The Jethro Principle: A Biblical Model for Appointing Leaders

In Exodus chapters 14 through 18, God provides for Moses and the people of Israel in ways that display his care and wisdom. In chapter 14 he delivers them from the Egyptian army by making a path through the Red Sea. In chapter 15, he miraculously turns bitter water into sweet water for the thirsty people to drink. Chapter 16 records His provision of “manna”, the bread from heaven. He provides water again in chapter 17, this time by unexpectedly bringing it out of a rock. In chapter 18 God provides administrative wisdom for Moses and the people he was called to lead through the wise counsel of Moses’ father-in-law Jethro, a priest from the desert land of Midian. Jethro may have saved Moses from failure, and his advice – now known as “the Jethro principle” – holds great value for those who are called to lead God’s people today.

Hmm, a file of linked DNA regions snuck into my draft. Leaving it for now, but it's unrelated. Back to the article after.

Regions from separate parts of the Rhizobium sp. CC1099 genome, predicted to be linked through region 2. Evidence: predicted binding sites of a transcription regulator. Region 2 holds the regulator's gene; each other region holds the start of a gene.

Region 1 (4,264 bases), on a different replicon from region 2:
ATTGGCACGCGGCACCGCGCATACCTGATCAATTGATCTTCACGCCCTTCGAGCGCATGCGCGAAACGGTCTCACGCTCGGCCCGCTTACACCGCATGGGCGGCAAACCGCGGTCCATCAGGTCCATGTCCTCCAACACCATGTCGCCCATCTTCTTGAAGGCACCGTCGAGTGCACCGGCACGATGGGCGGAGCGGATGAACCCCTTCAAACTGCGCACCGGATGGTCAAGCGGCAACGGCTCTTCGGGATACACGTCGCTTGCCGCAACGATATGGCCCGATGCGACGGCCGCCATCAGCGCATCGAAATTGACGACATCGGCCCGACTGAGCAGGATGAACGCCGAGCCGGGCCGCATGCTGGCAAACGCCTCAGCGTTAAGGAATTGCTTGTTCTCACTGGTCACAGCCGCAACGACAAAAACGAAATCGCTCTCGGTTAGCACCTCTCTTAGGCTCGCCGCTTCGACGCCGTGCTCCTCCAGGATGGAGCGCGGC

Moses served the people of Israel by being their guide to the Promised Land, by mediating between them and God, and by instructing them in the Law of God. He also served as their judge. That is, he used discernment to settle disputes between individuals. Exodus 18:13-27 describes the administrative scene and Jethro’s insightful advice: